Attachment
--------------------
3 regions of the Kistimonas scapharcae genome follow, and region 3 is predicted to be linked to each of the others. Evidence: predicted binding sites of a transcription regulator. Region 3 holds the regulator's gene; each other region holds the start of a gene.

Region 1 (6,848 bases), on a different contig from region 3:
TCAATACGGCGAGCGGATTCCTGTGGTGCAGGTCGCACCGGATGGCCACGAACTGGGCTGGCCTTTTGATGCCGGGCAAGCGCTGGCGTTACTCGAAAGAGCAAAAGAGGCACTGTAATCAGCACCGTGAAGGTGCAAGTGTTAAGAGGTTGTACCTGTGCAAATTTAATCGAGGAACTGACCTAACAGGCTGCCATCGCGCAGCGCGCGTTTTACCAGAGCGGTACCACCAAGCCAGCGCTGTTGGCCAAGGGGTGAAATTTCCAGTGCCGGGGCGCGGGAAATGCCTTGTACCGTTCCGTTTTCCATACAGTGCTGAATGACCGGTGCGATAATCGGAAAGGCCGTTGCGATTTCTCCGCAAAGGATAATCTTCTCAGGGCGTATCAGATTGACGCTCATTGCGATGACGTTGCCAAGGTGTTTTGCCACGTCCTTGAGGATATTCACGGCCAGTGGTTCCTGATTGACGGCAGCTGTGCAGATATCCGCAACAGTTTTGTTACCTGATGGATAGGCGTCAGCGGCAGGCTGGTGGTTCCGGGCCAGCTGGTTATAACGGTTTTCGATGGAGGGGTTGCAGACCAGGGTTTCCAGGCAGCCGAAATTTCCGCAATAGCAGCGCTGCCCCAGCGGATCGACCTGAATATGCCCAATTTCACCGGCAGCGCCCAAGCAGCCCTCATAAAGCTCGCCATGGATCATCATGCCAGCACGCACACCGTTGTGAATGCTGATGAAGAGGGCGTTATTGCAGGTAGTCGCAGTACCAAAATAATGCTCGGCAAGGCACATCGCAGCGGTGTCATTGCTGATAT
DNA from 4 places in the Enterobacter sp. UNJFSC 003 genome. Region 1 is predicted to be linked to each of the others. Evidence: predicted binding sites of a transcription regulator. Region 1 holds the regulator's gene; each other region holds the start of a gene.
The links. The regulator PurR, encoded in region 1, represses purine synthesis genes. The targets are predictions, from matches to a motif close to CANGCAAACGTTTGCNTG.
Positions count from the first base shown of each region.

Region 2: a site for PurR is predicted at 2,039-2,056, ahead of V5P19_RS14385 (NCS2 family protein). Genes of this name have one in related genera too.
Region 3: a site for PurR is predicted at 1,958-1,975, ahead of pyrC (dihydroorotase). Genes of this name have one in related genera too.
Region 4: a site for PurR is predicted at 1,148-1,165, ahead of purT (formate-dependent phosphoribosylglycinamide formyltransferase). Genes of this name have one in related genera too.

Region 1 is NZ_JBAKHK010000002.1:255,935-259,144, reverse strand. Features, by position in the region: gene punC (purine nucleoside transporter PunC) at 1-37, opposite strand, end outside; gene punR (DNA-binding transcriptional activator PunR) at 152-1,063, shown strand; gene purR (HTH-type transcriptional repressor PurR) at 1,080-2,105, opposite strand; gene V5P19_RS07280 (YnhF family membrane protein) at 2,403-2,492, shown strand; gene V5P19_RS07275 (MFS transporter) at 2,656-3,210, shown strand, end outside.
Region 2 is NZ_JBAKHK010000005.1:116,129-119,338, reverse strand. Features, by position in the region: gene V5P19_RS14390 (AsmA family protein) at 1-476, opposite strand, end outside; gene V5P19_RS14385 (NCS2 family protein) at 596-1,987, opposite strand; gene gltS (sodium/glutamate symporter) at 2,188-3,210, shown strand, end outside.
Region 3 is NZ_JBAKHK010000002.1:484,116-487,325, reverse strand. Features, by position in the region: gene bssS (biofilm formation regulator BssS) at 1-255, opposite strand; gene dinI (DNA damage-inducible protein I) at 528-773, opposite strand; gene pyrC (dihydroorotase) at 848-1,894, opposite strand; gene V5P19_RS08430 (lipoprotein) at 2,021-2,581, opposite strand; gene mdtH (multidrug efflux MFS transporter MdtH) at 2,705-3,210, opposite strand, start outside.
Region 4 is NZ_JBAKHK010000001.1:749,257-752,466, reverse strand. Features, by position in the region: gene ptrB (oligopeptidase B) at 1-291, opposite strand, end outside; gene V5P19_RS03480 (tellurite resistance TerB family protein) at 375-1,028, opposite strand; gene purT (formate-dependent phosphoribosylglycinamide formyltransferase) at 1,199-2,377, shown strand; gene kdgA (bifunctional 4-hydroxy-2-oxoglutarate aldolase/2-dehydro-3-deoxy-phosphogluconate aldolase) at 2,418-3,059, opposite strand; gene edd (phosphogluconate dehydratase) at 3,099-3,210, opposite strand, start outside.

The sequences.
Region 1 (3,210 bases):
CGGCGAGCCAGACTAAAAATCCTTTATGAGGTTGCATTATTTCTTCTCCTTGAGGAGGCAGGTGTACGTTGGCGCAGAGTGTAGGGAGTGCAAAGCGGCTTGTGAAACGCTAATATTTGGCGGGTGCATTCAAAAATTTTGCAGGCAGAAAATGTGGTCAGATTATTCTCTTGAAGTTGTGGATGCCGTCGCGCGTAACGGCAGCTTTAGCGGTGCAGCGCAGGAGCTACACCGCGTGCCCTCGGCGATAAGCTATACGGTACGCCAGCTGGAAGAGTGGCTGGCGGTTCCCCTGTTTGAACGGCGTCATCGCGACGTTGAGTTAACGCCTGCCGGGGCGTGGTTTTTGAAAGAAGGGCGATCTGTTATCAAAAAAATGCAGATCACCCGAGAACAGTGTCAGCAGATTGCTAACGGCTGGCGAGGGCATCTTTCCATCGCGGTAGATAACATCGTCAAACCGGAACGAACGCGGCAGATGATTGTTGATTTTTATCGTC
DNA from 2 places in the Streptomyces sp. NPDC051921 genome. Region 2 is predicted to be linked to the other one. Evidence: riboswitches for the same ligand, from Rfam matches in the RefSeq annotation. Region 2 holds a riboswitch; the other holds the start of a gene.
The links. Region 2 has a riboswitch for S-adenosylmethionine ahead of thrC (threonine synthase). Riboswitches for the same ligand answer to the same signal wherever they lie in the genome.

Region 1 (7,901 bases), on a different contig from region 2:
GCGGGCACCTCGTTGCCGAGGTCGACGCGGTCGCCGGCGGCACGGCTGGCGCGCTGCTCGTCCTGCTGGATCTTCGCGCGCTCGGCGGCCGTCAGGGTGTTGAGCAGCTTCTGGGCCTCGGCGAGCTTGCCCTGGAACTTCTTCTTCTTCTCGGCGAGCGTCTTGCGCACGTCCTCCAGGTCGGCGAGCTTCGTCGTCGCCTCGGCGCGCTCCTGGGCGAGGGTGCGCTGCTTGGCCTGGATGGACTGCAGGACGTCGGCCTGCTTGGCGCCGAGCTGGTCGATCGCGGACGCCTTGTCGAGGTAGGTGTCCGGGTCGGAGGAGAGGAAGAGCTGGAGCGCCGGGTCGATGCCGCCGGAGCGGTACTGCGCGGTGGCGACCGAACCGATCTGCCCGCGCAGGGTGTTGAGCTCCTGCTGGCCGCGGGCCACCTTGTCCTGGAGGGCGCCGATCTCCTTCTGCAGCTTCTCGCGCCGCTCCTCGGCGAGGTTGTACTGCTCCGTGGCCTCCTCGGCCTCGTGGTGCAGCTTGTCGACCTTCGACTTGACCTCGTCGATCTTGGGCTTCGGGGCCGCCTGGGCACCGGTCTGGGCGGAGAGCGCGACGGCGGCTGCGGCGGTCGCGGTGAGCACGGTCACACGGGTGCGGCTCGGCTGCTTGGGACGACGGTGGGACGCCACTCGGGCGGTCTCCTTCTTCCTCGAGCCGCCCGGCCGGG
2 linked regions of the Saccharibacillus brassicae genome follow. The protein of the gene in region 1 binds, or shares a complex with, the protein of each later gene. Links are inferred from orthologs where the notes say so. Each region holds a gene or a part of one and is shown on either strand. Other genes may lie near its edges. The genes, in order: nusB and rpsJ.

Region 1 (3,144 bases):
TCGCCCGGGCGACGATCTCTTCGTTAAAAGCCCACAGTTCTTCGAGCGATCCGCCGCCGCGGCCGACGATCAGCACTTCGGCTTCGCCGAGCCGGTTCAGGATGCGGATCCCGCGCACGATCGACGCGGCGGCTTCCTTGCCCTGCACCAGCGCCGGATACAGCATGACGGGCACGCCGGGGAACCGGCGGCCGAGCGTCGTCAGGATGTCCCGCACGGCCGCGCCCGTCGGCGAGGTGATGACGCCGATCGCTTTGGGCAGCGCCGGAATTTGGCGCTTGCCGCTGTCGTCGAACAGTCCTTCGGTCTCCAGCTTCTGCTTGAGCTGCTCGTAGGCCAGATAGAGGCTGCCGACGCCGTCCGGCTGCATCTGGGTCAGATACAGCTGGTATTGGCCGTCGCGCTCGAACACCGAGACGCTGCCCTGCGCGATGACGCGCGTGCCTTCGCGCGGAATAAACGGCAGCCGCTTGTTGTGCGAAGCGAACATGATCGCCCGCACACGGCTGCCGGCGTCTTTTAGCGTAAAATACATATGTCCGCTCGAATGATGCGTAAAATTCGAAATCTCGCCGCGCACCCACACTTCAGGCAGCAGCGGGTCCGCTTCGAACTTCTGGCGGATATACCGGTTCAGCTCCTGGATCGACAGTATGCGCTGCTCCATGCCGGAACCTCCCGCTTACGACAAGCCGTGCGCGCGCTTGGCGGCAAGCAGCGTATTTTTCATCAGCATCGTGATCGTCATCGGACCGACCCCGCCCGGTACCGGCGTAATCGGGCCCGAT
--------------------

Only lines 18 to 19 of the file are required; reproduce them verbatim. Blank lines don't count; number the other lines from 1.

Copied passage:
The links. Region 2 has a riboswitch for S-adenosylmethionine ahead of thrC (threonine synthase). Riboswitches for the same ligand answer to the same signal wherever they lie in the genome.

Region 1 (7,901 bases), on a different contig from region 2: